Although OSHA’s regulation on the subject acknowledges that most employee representatives for inspections will be employees of the company being inspected, Fairfax said there may be time when the presence of a non-employee representative will “allow a more effective inspection” when, in the judgment of the OSHA Inspector, such a representative is “reasonably necessary” to conduct a thorough physical inspection of the worksite. He added that a union representative at a non-union worksite could make “important contributions” to an inspection because of the union rep’s “experience and skill” in evaluating working conditions at a different worksite, or by being fluent in both English and the workers’ native language to facilitate more “useful interactions” with the inspector. Finally, workers in some situation “may feel uncomfortable talking to an OSHA [inspector] without the trusted presence of a representative of their own choosing,” Fairfax wrote.
In 2003, OSHA had issued another interpretative letter on the subject, which said that a non-employee representative who filed a complaint with OSHA did not automatically have a right to participate in the inspection arising from the complaint. In light of the new holding, OSHA is withdrawing the 2003 interpretation.
For those wondering whether this interpretation of the OSH Act can be challenged legally, it is worth noting that OSHA is simply taking a page out of the Mine Safety & Health Administration (MSHA) playbook. In 2006, the U.S. Court of Appeals held, in Secretary of Labor v. Wolf Run Mining Co., that the Mine Act (with similar language on walkaround rights as the OSH Act) “does not, in any way, restrict who may serve as a miners’ representative,” and “nothing on the face of the Mine Act or its regulations bars [a labor organization] from being designated as a miners’ representative for mine inspections and investigations.” In that case, the employer argued that the union could abuse its role as a miners’ representative and try to revive its organizing efforts at the mine. But the court found that remedies were available if it did. The mine operator’s argument, that forcing it to allow union representatives into its mine would violate its property rights, also was rejected.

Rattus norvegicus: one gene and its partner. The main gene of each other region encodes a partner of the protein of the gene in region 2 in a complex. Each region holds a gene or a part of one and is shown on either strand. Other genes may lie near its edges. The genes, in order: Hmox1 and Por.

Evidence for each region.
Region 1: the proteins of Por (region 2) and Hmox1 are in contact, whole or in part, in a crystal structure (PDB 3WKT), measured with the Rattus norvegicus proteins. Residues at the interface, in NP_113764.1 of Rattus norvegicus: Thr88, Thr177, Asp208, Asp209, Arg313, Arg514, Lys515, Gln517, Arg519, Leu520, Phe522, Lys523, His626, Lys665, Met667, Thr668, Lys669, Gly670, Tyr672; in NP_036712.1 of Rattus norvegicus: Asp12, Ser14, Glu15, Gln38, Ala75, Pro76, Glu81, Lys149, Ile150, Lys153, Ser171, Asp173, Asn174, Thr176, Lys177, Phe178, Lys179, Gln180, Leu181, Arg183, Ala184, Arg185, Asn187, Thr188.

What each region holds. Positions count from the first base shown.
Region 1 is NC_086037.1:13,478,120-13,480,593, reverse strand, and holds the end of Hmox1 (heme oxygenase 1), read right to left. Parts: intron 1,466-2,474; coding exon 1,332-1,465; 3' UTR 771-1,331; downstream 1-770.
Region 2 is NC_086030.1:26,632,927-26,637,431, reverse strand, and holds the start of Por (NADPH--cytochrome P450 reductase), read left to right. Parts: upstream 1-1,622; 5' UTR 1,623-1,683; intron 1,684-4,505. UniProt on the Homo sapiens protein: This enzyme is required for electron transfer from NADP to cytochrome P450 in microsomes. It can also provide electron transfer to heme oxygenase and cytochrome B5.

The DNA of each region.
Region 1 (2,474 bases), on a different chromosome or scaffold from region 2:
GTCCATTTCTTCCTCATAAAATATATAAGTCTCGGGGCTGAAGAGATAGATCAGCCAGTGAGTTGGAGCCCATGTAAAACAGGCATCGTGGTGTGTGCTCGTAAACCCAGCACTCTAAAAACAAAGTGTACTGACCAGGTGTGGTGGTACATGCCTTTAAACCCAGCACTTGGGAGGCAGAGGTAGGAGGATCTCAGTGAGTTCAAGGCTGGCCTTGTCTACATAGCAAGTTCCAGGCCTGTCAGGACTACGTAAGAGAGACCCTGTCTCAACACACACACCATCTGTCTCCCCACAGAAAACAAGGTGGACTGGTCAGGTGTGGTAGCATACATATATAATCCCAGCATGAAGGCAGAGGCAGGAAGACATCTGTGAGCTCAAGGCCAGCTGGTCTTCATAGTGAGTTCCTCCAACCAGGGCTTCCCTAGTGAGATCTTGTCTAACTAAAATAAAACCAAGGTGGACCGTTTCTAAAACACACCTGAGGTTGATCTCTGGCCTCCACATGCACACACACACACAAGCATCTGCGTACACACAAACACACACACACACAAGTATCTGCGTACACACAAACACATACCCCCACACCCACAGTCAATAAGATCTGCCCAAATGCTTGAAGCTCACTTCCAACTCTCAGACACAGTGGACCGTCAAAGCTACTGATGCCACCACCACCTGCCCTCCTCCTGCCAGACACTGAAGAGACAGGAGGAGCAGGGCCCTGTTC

What fallout will result from this expansive interpretation of “employee representative” remains to be seen, as well as whether this will allow a new variety of “salting” activities to occur under the guise of assisting safety and health inspections. Salting is a union organizing tactic where a person gets a job at a non-union workplace with the sole intent of organizing a union. Under current labor law, if such “salts” are believed not to be “genuinely interested” in obtaining the job, they can be fired. Now, under OSHA’s interpretation, an organizer would not even have to go to the pretense of being hired but could instead infiltrate a non-union workplace through getting at least one worker’s consent to be appointed as the employee’s “representative” for OSHA purposes. Stay tuned! ■
About The Author:
Adele L. Abrams, Esq., CMSP, is an attorney and safety professional who is president of the Law Office of Adele L. Abrams PC, a ten-attorney firm that represents employers in OSHA and MSHA matters nationwide. The firm also provides occupational safety and health consultation, training, and auditing services. For more information, visit www.safety-law.com.
Modern Contractor Solutions, June 2013